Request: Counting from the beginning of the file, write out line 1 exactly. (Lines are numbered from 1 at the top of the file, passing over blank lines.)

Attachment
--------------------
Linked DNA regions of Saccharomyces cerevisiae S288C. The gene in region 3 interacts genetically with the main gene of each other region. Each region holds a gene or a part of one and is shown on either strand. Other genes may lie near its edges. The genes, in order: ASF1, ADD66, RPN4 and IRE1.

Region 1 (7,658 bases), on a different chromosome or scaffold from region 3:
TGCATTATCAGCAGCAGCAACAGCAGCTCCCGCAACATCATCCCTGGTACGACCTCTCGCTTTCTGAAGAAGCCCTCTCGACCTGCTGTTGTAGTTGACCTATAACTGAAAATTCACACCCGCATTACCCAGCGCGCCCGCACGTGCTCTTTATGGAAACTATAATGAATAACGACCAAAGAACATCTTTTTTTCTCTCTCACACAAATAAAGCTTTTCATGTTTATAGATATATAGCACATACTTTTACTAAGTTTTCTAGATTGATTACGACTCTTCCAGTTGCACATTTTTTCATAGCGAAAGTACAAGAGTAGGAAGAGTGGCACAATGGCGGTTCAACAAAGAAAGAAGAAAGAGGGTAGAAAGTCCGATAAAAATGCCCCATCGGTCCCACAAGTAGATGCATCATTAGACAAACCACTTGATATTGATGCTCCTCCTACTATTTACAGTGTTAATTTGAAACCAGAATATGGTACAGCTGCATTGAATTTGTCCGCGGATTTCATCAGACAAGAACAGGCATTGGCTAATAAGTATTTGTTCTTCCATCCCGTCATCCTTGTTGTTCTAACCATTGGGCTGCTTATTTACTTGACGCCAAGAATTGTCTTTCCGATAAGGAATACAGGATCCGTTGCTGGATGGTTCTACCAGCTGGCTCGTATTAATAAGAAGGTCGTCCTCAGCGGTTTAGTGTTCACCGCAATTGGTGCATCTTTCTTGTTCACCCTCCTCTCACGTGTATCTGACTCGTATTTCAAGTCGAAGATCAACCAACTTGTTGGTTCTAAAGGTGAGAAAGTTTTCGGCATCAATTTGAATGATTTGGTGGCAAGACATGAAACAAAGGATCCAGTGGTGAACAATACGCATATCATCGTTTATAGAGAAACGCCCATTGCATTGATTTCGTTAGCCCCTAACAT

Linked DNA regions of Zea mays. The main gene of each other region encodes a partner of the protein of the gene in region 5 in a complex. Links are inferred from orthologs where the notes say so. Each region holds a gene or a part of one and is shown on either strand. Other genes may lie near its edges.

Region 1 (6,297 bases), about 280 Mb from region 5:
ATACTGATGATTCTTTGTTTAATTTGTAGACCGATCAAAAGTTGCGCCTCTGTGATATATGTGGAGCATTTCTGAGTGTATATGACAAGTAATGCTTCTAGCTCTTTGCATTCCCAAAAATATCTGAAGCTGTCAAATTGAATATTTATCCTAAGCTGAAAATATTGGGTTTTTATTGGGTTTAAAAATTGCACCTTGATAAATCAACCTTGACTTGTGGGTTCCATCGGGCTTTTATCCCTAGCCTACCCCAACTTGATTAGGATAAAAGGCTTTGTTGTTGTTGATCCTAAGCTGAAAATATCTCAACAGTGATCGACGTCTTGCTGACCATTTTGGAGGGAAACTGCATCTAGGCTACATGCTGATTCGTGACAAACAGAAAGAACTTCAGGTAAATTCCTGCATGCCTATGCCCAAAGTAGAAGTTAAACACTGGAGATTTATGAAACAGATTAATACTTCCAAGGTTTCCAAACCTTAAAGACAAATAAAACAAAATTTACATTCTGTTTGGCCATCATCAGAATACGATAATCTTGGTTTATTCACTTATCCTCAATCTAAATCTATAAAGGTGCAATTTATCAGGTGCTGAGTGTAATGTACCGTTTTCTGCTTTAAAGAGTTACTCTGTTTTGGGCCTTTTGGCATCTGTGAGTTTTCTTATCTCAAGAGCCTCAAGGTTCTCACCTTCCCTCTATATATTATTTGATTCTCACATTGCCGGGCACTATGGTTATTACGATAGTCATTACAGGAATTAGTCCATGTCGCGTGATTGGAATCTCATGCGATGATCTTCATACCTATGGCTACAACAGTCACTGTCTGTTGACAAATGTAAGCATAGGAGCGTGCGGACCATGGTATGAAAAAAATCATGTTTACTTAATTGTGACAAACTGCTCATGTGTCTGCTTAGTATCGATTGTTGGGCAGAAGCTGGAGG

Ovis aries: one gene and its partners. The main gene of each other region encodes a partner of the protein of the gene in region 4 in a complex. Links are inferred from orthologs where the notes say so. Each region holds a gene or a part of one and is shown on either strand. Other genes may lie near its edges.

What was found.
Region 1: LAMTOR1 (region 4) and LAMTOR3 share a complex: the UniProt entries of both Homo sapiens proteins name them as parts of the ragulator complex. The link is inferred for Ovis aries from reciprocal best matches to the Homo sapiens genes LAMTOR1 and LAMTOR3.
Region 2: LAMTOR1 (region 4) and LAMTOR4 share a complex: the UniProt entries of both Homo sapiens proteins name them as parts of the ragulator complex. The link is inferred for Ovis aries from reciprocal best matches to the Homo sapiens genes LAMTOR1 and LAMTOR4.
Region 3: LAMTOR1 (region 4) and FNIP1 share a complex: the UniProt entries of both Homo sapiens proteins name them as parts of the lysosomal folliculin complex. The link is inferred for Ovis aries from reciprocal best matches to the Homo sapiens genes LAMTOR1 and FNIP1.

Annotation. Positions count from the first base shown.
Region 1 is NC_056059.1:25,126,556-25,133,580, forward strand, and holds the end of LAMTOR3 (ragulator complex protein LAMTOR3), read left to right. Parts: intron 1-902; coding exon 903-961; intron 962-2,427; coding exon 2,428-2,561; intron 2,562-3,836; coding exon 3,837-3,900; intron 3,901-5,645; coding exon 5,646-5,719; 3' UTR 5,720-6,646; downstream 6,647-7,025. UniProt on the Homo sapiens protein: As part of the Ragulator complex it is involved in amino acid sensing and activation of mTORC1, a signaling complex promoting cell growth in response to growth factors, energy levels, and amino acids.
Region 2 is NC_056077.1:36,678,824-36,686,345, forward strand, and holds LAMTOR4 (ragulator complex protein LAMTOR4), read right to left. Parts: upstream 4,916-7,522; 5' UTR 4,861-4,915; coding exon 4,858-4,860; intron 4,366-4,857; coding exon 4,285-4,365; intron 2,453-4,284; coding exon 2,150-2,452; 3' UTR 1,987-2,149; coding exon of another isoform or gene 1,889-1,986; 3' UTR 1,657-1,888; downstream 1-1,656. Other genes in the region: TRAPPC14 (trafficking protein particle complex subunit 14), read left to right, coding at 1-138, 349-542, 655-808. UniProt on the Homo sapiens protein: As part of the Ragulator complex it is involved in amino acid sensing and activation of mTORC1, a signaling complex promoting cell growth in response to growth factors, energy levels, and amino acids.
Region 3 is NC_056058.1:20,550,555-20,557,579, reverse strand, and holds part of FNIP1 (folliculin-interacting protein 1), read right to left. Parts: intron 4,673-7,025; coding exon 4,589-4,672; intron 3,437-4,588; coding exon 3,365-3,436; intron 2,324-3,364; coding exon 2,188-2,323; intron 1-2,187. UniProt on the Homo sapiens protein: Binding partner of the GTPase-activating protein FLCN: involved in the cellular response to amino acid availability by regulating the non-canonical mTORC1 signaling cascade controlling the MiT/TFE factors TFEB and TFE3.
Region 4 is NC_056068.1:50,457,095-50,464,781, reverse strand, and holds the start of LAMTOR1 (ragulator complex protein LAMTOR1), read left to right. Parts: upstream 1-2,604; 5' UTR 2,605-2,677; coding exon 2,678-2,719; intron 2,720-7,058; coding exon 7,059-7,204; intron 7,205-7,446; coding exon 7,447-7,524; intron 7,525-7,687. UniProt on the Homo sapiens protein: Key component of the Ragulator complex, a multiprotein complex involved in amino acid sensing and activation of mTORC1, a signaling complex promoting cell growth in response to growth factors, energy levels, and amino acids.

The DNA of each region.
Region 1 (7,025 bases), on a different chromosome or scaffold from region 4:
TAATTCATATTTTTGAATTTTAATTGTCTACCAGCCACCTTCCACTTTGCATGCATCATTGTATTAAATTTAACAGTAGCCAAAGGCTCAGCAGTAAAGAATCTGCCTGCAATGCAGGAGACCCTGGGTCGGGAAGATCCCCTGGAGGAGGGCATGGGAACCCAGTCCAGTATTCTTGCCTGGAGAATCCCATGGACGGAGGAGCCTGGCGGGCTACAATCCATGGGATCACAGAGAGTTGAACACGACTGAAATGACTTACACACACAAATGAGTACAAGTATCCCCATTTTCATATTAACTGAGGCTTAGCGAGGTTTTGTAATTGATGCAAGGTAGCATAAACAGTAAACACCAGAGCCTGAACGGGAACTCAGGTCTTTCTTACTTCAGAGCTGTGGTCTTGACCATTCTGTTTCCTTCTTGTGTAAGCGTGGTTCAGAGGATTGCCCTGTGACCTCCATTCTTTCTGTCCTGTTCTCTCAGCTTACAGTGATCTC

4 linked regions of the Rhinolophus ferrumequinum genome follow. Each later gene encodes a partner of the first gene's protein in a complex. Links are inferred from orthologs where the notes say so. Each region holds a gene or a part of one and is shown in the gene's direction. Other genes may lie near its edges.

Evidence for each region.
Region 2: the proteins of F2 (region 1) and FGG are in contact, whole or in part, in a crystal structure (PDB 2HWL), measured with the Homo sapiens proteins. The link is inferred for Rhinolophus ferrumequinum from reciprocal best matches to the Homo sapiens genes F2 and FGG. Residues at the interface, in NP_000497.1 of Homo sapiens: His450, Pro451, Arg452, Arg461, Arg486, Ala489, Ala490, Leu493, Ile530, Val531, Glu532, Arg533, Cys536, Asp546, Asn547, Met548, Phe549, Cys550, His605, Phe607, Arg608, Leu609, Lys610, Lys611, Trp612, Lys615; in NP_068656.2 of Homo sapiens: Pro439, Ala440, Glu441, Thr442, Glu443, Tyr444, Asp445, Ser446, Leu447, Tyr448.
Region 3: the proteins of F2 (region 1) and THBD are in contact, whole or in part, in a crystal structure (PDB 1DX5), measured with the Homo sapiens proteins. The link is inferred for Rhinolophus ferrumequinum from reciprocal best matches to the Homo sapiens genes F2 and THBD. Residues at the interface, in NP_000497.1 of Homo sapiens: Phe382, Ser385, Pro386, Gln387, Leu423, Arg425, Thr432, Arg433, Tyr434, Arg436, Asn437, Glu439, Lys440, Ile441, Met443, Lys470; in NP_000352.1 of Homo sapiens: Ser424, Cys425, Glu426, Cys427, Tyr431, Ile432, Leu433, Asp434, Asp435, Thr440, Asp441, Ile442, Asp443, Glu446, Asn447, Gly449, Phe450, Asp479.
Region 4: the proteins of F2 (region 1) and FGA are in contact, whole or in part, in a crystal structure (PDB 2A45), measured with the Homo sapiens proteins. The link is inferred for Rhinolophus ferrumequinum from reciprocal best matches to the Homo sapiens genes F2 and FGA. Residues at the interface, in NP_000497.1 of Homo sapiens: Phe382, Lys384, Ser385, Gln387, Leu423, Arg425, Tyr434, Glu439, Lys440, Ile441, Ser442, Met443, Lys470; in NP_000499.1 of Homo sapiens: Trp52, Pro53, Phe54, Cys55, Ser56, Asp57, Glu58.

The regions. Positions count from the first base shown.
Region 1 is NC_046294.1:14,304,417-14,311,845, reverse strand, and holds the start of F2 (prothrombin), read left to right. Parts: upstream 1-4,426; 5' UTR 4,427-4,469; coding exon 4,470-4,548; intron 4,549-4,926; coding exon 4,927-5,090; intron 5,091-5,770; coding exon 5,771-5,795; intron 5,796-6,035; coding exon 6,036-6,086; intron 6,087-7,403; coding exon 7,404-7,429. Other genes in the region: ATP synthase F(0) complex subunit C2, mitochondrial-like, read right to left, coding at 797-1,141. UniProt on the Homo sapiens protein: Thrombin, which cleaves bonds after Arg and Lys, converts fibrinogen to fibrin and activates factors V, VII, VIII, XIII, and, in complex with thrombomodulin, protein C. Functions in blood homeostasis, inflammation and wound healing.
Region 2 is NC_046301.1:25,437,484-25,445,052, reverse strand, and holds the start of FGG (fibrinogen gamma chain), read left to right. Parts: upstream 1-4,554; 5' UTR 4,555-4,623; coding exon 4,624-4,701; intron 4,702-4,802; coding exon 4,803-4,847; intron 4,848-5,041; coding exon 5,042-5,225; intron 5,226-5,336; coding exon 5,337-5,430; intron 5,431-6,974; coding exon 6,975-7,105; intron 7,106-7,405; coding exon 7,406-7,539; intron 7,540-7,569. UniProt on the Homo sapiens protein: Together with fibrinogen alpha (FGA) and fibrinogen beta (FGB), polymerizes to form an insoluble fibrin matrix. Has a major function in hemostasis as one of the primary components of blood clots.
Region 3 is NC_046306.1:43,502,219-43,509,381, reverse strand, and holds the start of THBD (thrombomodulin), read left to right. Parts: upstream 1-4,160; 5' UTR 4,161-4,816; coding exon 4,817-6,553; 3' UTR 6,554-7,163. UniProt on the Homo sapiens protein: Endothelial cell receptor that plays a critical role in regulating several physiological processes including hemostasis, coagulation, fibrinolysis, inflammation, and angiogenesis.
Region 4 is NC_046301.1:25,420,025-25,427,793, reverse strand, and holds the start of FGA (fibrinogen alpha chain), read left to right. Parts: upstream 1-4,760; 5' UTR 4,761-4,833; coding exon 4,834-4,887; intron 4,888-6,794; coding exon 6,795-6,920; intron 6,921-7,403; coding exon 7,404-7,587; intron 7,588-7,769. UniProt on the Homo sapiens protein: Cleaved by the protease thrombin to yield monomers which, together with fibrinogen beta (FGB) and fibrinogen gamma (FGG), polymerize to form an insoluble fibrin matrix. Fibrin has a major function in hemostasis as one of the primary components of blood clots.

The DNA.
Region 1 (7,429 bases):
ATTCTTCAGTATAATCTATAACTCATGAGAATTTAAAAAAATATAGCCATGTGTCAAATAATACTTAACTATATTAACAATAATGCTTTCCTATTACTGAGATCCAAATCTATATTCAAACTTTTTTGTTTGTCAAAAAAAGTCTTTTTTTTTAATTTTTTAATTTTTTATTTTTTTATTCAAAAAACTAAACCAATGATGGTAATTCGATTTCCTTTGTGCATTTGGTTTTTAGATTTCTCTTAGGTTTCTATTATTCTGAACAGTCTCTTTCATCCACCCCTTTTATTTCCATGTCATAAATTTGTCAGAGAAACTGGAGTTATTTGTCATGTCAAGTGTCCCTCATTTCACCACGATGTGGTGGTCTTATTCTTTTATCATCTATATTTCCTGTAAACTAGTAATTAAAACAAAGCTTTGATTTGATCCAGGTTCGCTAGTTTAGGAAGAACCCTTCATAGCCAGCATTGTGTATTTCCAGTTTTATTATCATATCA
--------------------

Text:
Linked DNA regions of Saccharomyces cerevisiae S288C. The gene in region 3 interacts genetically with the main gene of each other region. Each region holds a gene or a part of one and is shown on either strand. Other genes may lie near its edges. The genes, in order: ASF1, ADD66, RPN4 and IRE1.